High-frequency oscillatory ventilation: Lessons learned from mechanical test lung models

Michael Van De Kieft, David Dorsey, David Morison, Lazaro Bravo, Steven Venticinque, Stephen Derdak

Research output: Contribution to journalReview articlepeer-review

17 Scopus citations


Objective: Review data obtained from high-frequency oscillatory ventilation (HFOV) and mechanical test lung models with respect to delivered tidal volume, distal pressure transmission, endotracheal tube cuff leaks, and simulated clinical conditions. Design: Review of selected studies from PubMed, published abstracts, and institutional mechanical test lung data. Results: Tidal volume delivery during HFOV is altered by oscillatory pressure amplitude (ΔP), frequency (Hz), percent inspiratory time (IT%), and patient variables. Distal (carinal) oscillatory pressure amplitude transmission is directly correlated with endotracheal tuba diameter and peripheral airway resistance. Endotracheal tube cuff leaks promote egress of tracheal gas while attenuating distal oscillatory pressure amplitude and tidal volume transmission. Simulated clinical conditions (e.g., increased distal airway resistance, mainstem intubation) may increase observed ΔP, whereas mean airway pressure is decreased with air leaks. Conclusion: Mechanical test lung and artificial trachea simulations may provide useful information on the interaction of HFOV with altered lung mechanics and may contribute to the formulation of HFOV clinical strategies. Important limitations of these models include absence of gas exchange, histologic and biologic markers, or hemodynamic data.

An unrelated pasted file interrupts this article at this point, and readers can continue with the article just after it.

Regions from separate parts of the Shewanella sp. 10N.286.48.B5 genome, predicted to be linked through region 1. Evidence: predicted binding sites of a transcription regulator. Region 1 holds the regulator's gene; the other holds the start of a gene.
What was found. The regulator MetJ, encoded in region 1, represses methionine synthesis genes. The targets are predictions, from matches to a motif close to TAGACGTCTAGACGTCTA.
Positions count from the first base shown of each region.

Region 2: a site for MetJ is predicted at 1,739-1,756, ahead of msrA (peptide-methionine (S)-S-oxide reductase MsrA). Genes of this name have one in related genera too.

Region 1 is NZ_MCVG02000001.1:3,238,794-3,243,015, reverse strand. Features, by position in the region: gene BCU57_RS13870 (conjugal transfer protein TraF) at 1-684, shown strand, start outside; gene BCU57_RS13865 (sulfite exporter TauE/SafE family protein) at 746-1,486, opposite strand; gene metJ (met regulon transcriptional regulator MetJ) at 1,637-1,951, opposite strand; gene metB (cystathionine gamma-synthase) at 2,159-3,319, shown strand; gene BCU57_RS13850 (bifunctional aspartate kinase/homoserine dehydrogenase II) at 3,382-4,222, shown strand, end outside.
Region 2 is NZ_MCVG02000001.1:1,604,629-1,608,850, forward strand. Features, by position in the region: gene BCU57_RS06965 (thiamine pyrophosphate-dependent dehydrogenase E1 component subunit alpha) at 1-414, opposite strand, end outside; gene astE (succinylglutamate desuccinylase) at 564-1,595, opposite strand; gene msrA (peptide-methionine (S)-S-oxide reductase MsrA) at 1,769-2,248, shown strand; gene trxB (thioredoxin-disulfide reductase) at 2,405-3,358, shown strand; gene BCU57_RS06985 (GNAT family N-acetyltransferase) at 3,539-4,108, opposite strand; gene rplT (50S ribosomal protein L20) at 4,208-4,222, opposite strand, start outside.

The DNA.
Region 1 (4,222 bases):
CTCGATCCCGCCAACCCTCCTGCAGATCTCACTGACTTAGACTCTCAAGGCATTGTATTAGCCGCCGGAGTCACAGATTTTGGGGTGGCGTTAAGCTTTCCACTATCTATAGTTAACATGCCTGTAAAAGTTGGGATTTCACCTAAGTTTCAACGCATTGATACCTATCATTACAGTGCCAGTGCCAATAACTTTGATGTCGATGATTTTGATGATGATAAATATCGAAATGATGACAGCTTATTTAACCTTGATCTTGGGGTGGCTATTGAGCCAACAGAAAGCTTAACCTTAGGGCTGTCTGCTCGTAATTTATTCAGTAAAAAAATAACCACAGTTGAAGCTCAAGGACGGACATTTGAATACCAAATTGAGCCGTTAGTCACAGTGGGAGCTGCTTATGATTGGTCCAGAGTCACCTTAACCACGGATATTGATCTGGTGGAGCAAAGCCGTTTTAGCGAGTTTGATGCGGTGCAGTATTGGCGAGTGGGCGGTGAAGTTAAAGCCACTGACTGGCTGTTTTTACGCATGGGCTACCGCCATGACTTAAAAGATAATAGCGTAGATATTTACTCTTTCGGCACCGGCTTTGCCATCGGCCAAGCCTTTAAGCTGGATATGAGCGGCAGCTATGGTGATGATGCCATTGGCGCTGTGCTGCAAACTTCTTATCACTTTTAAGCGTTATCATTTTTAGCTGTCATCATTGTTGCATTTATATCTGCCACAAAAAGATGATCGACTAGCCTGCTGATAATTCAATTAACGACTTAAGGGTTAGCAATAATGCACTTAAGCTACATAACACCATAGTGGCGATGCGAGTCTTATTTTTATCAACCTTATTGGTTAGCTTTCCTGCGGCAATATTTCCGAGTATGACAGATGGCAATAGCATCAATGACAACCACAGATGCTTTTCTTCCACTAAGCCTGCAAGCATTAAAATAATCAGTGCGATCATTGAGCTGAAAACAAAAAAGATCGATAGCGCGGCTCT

Original languageEnglish (US)
Pages (from-to)S142-S147
JournalCritical care medicine
Issue number3 SUPPL.
StatePublished - Mar 2005
Externally publishedYes


  • Acute respiratory distress syndrome
  • High-frequency oscillatory ventilation
  • Oscillatory pressure amplitude
  • Test lung
  • Tidal volume

ASJC Scopus subject areas

  • Critical Care and Intensive Care Medicine


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